Sunday, January 1, 2012

Monarchs in Winter

We've been having typical Southern California winter weather: within a single week, we will have nights where it freezes, nights with heavy fog, and days ranging from 50 degrees to 70 degrees days.

On sunny days, we'll have monarchs in Archie's Garden -- sunning themselves on the milkweed, nectaring on flowers, and laying eggs just like it was summer. We have a lot of caterpillars! The milkweed doesn't seem to be able to grow fast enough to keep up with them.
Most of the caterpillars seem to be surviving even the freezing temperatures. In the early morning, before the sun warms them up, they can be found in strange positions on leaves, or even fallen down onto the pavement. Although they appear dead, they start behaving normally when the sun shines on them.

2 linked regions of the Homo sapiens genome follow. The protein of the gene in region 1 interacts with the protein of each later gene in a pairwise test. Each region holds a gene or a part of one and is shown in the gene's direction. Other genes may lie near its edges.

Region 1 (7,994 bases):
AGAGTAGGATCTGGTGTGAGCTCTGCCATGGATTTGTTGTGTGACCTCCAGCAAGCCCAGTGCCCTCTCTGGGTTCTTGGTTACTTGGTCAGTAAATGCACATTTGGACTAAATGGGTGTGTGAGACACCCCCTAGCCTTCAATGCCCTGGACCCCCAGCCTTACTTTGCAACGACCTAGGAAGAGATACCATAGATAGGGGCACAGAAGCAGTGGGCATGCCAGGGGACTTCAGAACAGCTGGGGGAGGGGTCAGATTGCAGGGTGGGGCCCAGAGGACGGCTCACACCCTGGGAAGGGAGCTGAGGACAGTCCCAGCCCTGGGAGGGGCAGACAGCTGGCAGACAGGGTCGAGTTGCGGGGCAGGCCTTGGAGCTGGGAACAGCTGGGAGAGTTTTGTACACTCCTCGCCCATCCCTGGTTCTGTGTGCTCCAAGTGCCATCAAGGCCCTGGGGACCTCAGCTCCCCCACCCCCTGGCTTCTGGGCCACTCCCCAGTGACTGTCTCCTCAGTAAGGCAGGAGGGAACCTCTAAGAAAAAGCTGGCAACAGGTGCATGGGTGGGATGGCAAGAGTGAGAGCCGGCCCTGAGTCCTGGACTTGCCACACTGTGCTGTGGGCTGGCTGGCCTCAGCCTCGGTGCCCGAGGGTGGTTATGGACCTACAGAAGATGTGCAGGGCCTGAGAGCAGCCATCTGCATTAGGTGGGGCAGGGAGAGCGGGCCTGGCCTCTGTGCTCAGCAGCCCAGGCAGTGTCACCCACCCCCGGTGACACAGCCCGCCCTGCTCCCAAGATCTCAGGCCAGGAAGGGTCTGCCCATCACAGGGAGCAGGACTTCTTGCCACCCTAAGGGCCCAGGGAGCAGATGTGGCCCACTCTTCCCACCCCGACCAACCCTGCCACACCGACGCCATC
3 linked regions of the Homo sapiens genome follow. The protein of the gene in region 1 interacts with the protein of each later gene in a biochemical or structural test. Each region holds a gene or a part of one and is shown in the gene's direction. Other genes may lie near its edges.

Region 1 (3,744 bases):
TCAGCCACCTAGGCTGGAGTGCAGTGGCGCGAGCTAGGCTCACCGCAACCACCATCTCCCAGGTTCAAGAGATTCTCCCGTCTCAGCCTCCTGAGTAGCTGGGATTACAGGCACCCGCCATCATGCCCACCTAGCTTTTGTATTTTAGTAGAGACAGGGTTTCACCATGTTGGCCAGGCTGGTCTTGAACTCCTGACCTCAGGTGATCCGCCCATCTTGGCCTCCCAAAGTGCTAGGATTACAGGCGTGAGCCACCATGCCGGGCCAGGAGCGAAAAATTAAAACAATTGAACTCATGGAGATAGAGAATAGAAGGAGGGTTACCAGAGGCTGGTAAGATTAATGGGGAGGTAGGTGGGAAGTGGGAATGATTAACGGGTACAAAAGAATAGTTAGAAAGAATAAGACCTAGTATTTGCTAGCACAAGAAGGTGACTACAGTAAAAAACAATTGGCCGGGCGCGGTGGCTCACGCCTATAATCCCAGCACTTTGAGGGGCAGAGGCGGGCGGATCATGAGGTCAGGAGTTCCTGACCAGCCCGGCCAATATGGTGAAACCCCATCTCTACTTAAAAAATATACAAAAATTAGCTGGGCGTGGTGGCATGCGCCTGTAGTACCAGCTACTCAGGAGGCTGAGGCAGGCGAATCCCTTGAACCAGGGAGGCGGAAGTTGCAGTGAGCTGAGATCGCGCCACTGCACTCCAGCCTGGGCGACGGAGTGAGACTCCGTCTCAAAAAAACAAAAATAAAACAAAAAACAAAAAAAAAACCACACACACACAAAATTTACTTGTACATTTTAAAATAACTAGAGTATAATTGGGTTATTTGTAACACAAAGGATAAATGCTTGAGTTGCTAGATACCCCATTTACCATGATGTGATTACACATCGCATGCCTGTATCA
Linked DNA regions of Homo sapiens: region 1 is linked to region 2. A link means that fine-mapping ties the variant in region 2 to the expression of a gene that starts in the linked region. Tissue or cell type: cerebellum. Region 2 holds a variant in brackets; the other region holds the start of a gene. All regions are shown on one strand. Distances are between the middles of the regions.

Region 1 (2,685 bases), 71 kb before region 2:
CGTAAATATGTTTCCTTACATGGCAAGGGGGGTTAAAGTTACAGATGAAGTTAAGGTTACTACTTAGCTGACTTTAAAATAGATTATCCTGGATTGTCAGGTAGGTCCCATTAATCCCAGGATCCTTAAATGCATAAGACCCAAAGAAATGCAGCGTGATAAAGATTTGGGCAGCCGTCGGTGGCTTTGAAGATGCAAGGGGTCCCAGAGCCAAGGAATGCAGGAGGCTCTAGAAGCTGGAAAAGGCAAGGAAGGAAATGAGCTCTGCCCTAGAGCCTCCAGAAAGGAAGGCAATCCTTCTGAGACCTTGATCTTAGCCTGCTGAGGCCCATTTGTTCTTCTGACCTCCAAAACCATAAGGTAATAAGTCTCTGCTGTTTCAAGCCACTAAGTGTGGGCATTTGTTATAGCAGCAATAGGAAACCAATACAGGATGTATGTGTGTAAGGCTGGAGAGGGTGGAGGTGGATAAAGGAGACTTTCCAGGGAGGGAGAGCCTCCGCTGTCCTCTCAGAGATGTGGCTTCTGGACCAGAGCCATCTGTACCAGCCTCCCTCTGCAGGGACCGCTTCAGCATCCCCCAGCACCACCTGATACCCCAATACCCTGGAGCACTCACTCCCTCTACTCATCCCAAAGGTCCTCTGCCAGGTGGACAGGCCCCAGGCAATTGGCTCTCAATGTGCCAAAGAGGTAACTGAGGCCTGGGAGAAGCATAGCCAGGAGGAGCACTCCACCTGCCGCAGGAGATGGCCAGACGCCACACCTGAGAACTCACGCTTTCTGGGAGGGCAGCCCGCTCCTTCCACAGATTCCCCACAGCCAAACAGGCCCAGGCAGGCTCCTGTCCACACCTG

Dead? Nope, just cold!
These two guys look like they're frozen, but they're just waiting to warm up, and then they'll go back to eating.

We are still having caterpillars pupate. During this cold weather, the pupae are taking much longer to become butterflies -- we had one emerge yesterday after being in the Butterfly Fort for several months! This also is related to the temperature, we think. The pupae that are in sunny areas become butterflies faster than the ones in the shade.
This one took its time!

We're also seeing a larger number of caterpillars who don't pupate successfully, or pupae that are dying. It could be the cold, but there could also be disease. There have recently been a number of caterpillars who died suddenly, with symptoms that match those described on this page, and could be Nuclear polyhedrosis virus (NPV).